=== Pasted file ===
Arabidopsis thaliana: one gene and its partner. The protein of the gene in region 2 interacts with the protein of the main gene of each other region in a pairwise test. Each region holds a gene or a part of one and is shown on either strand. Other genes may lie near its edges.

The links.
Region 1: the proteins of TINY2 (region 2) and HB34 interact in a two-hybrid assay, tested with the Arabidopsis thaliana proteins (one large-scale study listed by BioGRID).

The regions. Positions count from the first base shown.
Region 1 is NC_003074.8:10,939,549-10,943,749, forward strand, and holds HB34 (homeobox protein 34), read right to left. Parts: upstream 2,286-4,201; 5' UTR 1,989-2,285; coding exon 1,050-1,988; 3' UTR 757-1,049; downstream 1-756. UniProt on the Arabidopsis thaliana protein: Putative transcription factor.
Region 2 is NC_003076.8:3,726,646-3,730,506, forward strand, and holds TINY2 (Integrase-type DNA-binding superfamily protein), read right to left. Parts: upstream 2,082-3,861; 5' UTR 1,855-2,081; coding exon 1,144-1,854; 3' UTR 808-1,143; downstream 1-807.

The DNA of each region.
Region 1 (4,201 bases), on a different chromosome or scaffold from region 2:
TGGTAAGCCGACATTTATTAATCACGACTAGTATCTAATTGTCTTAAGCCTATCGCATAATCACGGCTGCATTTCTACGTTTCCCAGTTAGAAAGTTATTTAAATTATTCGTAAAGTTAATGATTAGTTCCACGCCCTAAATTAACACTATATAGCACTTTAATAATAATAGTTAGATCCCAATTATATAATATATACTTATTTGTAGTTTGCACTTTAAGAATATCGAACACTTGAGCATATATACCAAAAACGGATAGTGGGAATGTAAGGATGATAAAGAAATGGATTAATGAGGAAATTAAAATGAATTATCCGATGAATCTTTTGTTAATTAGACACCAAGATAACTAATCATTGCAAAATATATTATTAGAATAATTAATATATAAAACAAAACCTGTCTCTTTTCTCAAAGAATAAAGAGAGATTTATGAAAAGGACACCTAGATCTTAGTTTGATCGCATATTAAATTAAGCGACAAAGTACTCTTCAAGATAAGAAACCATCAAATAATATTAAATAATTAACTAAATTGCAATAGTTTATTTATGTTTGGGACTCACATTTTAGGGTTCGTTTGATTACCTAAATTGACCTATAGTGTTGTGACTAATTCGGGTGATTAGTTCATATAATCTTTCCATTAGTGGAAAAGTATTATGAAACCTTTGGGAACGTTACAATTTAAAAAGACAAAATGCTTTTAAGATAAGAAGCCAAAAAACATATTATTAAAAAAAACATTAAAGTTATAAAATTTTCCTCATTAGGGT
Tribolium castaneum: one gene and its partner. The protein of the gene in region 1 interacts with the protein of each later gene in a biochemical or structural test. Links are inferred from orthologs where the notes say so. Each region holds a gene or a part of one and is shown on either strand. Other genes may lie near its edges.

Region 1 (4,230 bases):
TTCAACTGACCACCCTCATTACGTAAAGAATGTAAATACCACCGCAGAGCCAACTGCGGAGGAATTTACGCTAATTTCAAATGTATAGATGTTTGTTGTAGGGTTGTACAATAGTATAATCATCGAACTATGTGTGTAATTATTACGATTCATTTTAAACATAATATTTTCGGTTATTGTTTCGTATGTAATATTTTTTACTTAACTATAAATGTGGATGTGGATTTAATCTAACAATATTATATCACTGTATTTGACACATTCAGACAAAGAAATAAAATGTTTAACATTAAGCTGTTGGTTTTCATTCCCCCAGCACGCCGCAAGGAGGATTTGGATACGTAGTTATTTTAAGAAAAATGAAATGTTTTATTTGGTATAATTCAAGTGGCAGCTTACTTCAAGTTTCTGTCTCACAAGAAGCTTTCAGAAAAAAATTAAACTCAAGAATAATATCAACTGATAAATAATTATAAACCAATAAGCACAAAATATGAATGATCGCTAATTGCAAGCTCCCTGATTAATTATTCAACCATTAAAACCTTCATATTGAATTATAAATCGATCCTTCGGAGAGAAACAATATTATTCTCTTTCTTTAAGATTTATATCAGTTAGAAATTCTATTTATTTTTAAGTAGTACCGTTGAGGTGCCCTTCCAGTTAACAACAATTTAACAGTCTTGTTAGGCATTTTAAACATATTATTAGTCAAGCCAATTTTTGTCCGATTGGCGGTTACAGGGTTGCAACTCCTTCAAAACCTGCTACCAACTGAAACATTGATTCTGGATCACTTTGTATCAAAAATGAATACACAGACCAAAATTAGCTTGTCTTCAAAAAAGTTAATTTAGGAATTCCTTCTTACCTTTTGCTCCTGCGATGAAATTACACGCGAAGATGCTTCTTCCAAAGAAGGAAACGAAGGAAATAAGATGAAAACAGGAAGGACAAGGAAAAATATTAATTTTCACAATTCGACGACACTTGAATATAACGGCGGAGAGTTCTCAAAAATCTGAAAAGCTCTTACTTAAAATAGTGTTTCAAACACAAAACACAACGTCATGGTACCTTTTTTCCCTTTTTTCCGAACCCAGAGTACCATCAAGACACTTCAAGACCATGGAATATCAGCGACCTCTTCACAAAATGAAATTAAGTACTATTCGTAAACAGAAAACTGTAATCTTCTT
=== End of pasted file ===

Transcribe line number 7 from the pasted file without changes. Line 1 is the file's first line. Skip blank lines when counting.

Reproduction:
The DNA of each region.